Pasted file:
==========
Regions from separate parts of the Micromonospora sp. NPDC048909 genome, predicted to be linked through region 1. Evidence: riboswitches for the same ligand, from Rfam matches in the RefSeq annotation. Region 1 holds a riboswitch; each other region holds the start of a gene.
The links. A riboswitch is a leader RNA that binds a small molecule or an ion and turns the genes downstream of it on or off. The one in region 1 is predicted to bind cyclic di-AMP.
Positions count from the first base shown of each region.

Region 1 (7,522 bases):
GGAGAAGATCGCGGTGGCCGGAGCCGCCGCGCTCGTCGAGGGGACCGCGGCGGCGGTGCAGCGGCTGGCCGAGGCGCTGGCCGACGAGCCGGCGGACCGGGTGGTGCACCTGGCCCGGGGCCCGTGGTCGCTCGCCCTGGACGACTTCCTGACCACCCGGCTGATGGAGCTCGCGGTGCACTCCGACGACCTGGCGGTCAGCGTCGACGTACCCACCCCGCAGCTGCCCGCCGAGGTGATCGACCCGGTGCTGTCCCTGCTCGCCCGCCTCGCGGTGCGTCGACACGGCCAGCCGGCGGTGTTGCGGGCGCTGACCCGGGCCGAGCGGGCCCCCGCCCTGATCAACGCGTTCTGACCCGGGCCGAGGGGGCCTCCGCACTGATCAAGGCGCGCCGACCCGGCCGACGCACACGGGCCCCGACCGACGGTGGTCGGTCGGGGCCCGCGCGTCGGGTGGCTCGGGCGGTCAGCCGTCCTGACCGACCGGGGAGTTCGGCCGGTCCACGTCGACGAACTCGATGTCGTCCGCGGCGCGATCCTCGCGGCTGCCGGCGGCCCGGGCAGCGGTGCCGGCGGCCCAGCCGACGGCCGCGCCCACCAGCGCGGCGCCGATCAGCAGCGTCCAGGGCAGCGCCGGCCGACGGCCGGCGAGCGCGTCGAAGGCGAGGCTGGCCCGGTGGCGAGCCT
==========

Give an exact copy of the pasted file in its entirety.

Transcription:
Regions from separate parts of the Micromonospora sp. NPDC048909 genome, predicted to be linked through region 1. Evidence: riboswitches for the same ligand, from Rfam matches in the RefSeq annotation. Region 1 holds a riboswitch; each other region holds the start of a gene.
The links. A riboswitch is a leader RNA that binds a small molecule or an ion and turns the genes downstream of it on or off. The one in region 1 is predicted to bind cyclic di-AMP.
Positions count from the first base shown of each region.

Region 1 (7,522 bases):
GGAGAAGATCGCGGTGGCCGGAGCCGCCGCGCTCGTCGAGGGGACCGCGGCGGCGGTGCAGCGGCTGGCCGAGGCGCTGGCCGACGAGCCGGCGGACCGGGTGGTGCACCTGGCCCGGGGCCCGTGGTCGCTCGCCCTGGACGACTTCCTGACCACCCGGCTGATGGAGCTCGCGGTGCACTCCGACGACCTGGCGGTCAGCGTCGACGTACCCACCCCGCAGCTGCCCGCCGAGGTGATCGACCCGGTGCTGTCCCTGCTCGCCCGCCTCGCGGTGCGTCGACACGGCCAGCCGGCGGTGTTGCGGGCGCTGACCCGGGCCGAGCGGGCCCCCGCCCTGATCAACGCGTTCTGACCCGGGCCGAGGGGGCCTCCGCACTGATCAAGGCGCGCCGACCCGGCCGACGCACACGGGCCCCGACCGACGGTGGTCGGTCGGGGCCCGCGCGTCGGGTGGCTCGGGCGGTCAGCCGTCCTGACCGACCGGGGAGTTCGGCCGGTCCACGTCGACGAACTCGATGTCGTCCGCGGCGCGATCCTCGCGGCTGCCGGCGGCCCGGGCAGCGGTGCCGGCGGCCCAGCCGACGGCCGCGCCCACCAGCGCGGCGCCGATCAGCAGCGTCCAGGGCAGCGCCGGCCGACGGCCGGCGAGCGCGTCGAAGGCGAGGCTGGCCCGGTGGCGAGCCT